Six years ago, Kingfisher Airlines boss Vijay Mallya told Airline Business during a cover interview how he was "building a sustainable business model in which we cut costs where they can sensibly be cut, but we also offer a premium-class product to the growing wealthy Indian".

He added: "People who get enamoured with the opportunity of converting the railway passenger to the plane, that model is not going to work."

After Indian regulators suspended Kingfisher's air operator's certificate on 20 October, Mallya may look back at his 2006 interview - and those words in particular - for why it all went profoundly wrong.

Mallya, who made his mark with his Kingfisher brand of beer, was on to something in the early years. His plan was to build a strong brand and a superior full service product to compete with Jet Airways and Air India for the increasingly affluent Indian passenger.

But, to prevent low-cost carriers from gaining market share, and eager to get around Indian law that prevented airlines from starting global services until five years into their operations, he ditched that plan and bought Air Deccan to achieve both aims in one go. That backfired spectacularly.

Almost immediately, the hybrid model began to cause problems. The combined entity had ridiculously high costs and too many aircraft on order. The 2008 financial crisis, cut-throat domestic competition and a low-fare market in a high-cost environment made profitability difficult.

Kingfisher has never made a profit and its cumulative losses stand at around Indian rupee 70 billion ($1.3 billion). Its true debt levels are hard to gauge, given the numerous debt-to-equity conversions that have only diluted the value of its shares.

In March, Kingfisher cancelled its international services after defaulting on aircraft lease payments. Domestic operations halted on 1 October after the few remaining employees, frustrated at not being paid for months, went on strike. At that time, it was India's smallest airline with just two narrowbodies in the air, and several parked at various airports around the country. India's directorate general of civil aviation (DGCA) revoked its AOC on 20 October after the airline failed to "satisfactorily" respond to a show cause notice.

The airline pointed out after the DGCA's move that its AOC has only been suspended and not cancelled, and that it still hopes to resume operations after resolving its problems.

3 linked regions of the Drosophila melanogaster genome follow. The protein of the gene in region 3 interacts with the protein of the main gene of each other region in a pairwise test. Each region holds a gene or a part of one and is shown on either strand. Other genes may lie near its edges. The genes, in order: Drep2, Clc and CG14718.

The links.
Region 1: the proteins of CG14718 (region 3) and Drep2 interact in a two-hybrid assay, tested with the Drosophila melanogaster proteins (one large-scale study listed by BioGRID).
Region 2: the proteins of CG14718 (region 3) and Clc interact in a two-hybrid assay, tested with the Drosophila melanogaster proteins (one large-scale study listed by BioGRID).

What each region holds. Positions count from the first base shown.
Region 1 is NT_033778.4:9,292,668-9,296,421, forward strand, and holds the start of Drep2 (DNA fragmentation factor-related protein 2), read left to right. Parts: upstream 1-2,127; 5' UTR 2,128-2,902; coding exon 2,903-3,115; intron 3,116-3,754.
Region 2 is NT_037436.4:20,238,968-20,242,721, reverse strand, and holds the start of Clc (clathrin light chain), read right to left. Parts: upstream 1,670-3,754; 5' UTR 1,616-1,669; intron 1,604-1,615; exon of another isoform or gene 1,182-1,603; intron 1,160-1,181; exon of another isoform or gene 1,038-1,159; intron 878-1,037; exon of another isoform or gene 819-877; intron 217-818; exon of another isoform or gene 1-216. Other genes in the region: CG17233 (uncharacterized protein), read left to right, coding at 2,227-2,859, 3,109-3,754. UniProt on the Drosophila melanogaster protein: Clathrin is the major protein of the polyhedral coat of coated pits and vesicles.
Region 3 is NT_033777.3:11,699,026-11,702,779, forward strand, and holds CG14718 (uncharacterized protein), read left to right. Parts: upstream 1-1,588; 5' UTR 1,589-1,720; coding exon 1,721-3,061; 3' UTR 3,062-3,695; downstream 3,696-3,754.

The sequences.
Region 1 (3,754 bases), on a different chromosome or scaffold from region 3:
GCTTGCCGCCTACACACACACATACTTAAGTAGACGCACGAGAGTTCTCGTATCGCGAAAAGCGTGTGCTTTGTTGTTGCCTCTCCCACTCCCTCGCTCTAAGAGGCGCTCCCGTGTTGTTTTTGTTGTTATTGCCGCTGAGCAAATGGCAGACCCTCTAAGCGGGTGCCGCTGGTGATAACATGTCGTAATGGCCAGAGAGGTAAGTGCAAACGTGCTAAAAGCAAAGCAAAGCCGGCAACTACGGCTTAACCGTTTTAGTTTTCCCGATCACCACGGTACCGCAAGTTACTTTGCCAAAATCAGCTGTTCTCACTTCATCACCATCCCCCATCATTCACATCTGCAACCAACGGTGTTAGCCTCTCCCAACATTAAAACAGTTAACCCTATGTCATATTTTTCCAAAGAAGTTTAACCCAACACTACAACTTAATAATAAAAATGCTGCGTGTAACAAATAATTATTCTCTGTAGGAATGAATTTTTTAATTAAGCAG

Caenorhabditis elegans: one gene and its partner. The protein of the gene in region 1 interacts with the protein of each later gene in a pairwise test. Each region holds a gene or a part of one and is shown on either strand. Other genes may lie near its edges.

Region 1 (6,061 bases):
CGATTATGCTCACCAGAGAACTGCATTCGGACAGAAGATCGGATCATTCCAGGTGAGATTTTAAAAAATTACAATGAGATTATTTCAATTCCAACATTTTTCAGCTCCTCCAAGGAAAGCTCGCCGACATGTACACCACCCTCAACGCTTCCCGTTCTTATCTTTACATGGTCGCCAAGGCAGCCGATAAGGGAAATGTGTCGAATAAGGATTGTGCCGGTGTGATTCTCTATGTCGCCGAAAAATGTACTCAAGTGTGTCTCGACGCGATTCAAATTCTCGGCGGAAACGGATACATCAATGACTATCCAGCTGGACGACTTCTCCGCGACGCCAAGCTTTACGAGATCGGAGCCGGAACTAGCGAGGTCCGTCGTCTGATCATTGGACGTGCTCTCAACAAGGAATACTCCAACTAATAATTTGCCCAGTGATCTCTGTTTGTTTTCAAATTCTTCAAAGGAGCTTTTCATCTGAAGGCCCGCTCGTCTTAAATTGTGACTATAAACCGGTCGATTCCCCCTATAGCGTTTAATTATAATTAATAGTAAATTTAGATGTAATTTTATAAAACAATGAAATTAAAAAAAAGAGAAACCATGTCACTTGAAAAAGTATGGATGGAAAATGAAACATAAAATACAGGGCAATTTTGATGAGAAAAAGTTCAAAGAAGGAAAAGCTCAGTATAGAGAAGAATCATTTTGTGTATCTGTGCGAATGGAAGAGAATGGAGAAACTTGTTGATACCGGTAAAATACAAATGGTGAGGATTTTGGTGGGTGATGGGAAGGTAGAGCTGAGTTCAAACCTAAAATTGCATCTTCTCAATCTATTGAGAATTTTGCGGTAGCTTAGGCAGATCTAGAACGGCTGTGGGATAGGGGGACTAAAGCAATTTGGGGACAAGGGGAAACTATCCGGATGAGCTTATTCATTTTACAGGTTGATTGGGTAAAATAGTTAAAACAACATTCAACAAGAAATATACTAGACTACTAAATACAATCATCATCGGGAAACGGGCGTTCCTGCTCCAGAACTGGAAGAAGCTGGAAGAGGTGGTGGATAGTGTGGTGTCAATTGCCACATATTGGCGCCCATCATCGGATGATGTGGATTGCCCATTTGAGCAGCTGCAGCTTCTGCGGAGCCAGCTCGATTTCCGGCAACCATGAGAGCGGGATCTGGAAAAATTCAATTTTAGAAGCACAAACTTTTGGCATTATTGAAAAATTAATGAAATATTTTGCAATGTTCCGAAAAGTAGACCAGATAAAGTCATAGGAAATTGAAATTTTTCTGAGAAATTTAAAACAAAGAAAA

But at around the same time, the DGCA also issued the winter schedule for Indian airlines and Kingfisher was not allocated any slots. That means it will not be able to resume services for at least six months even if it is able to do so.

Perhaps Mallya and Kingfisher were unlucky. For many years, he had pushed the Indian government to remove its foreign ownership restrictions. By the time they were removed two months ago, it was too late for him.

New Delhi's bail-out for Air India, which has been kept afloat despite its losses and debt levels, didn't help. The flag carrier kept its fares artificially low in 2011, forcing other airlines to follow suit or suffer low-load factors. That affected profitability all around.

Ironically, with Kingfisher removing capacity over the last year, fares have gone up by around 30%.



A320 family

A330 family

2006 6 18 -
2007 15 25 -
2008 27 35 3
2009 25 30 4
2010 25 32 5
2011 20 24 4

Source: Flightglobal Ascend database, fleet as of December each year


But Kingfisher made mistakes too. It should never have bought Air Deccan. It should have cancelled aircraft orders once it became clear that there was too much capacity heading into the Indian market, and more could have been done to restructure its operations and cut costs earlier. Kingfisher was not alone - Jet went through the same thing with its purchase of Air Sahara, only to pull back and focus on the full-service market over the last two years.

The difference, unfortunately is Mallya. In 2006, when asked about his penchant for micro-management, he told Airline Business: "If there is one wrong move in Kingfisher Airlines it could spell disaster. Once I am established and I have the reputation of having an absolutely fine airline, then I can put this on autopilot too. Until then, this is not something I take lightly."

Maybe the autopilot was engaged a little too soon. Maybe, Mallya focused on the wrong things. But the airline that exhorted its passengers to fly the good times has now been grounded, and the party appears to be over. Someone buy Mallya a Kingfisher.

Source: Air Transport Intelligence news